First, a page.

The New Year of Trees
In the beginning was the Word, and the Word was with God, and the Word was God. He was in the beginning with God. All things came into being through him, and without him not one thing came into being. What has come into being in him was life, the life was the light of all people. The light shines in the darkness, and the darkness did not overcome it.
Sunlight is returning to the northern hemisphere, and in the next few weeks and months, life will begin to change around us. In a few weeks, our Jewish friends are celebrating Tu B'Shvat – the new year of the trees. This moment in the year marks the renewal of all life as the trees, beneath their bark and unseen by human eyes, begin to come back to life. We won't see buds or leaves for several months, but they have already begun their process of returning to vibrant, visible life. Even in the deep stillness of winter, life is always working to renew and sustain itself, whether or not we can see it.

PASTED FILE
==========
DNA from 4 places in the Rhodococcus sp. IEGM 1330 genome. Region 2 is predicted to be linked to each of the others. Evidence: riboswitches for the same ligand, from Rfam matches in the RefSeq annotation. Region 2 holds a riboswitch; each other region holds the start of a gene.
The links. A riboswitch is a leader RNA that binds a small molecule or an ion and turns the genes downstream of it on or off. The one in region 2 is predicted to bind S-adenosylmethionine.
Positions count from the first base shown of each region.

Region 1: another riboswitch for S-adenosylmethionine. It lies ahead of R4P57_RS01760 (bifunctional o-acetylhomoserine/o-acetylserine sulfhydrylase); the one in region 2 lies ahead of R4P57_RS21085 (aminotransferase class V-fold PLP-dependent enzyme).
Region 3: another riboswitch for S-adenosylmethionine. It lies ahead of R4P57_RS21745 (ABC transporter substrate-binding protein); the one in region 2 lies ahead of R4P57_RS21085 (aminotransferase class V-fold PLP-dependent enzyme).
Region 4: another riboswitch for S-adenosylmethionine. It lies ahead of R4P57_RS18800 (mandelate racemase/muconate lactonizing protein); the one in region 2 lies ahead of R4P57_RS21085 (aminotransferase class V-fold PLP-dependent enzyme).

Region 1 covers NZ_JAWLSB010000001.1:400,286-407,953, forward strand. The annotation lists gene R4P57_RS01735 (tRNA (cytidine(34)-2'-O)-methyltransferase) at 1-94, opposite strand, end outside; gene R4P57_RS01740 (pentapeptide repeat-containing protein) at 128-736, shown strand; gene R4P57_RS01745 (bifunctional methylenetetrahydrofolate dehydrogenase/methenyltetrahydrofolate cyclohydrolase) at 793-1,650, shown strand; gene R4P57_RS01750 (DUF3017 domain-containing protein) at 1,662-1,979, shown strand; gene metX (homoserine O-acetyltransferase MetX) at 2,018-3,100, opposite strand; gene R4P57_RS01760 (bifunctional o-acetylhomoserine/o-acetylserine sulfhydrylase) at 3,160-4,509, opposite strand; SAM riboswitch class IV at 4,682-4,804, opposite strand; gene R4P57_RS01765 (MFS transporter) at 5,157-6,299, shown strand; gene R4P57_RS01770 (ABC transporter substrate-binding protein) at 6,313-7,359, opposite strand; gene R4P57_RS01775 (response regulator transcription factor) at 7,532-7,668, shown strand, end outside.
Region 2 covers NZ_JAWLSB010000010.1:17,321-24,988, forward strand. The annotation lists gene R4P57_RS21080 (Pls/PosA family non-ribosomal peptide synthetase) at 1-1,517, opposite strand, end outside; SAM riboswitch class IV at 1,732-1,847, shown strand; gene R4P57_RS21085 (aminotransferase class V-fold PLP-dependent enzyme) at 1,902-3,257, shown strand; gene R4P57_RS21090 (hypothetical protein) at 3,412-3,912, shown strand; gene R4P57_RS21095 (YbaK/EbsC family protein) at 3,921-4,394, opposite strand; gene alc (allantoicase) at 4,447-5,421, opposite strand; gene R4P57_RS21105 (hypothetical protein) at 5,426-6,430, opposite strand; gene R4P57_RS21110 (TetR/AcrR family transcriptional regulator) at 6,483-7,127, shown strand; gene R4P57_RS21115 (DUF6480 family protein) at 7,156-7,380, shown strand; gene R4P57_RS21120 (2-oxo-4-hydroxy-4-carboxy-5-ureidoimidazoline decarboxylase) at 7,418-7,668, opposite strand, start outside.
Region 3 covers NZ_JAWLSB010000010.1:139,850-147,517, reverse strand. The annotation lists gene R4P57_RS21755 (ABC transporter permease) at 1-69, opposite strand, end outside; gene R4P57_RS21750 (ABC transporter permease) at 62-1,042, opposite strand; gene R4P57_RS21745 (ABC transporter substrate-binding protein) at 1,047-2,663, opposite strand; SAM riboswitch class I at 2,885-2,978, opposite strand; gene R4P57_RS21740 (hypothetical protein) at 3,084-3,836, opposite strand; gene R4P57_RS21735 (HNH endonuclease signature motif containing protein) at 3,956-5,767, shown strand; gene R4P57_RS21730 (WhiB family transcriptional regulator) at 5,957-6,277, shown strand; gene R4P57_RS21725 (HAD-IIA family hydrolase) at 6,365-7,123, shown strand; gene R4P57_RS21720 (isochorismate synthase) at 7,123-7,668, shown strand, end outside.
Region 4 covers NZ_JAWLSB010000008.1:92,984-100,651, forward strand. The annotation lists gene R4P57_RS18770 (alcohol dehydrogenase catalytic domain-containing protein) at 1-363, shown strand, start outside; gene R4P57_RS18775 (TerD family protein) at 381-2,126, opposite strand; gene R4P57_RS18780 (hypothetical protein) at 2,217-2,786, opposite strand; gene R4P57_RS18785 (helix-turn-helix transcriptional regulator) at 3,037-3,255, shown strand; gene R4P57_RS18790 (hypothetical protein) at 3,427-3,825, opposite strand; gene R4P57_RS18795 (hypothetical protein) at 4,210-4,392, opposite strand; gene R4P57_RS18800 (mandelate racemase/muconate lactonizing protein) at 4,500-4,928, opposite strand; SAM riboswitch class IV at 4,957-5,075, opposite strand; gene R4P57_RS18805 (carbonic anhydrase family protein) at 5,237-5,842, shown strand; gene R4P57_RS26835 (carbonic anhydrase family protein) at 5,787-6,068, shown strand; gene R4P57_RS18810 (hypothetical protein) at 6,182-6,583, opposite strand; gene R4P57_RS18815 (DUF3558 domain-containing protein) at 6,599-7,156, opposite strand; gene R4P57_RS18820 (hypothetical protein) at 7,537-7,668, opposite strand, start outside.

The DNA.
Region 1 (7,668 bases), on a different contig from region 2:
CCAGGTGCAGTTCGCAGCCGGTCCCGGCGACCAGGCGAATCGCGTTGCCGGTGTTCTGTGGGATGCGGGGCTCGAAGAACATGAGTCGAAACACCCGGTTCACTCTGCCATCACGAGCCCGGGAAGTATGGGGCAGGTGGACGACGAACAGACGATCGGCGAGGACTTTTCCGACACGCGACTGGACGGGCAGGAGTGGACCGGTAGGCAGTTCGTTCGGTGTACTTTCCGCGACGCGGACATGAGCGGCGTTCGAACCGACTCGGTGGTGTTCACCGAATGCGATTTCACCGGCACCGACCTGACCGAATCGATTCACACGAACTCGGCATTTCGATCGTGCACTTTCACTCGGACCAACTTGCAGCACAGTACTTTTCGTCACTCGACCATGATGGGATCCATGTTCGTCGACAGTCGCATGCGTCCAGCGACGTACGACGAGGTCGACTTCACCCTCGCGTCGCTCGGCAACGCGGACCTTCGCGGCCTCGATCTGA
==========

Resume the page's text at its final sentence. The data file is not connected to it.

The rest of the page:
These first verses of the Gospel of John indicate a way of seeing Jesus in a similar way. Though we've just celebrated the human birth of Jesus, John gives us an image of Christ as predating all time and emanating throughout time. At Christmas, we mark a specific birth, a special moment of proximity between human and the Divine, yet we profess that Christ is more than a single human in a single lifetime. Some scholars refer to Christ as an impulse rather than a person. To them, Christ is a very specific impulse of God - an impulse toward life and healing and wholeness, that has existed since the beginning of the beginning, an impulse which makes itself known to us throughout time and in all places. Christ is God's impulse of new and renewed life, working throughout the history of all creation – including our own lives – to quicken God's dance of love and light in the world.
Prayer: God of light and life, attune our eyes, ears, and hearts in this new year to sense Christ in us and around us – to sense your healing and life-giving impulse in us and around us. May we know your life stirring in us, as it is now stirring in the trees. Amen.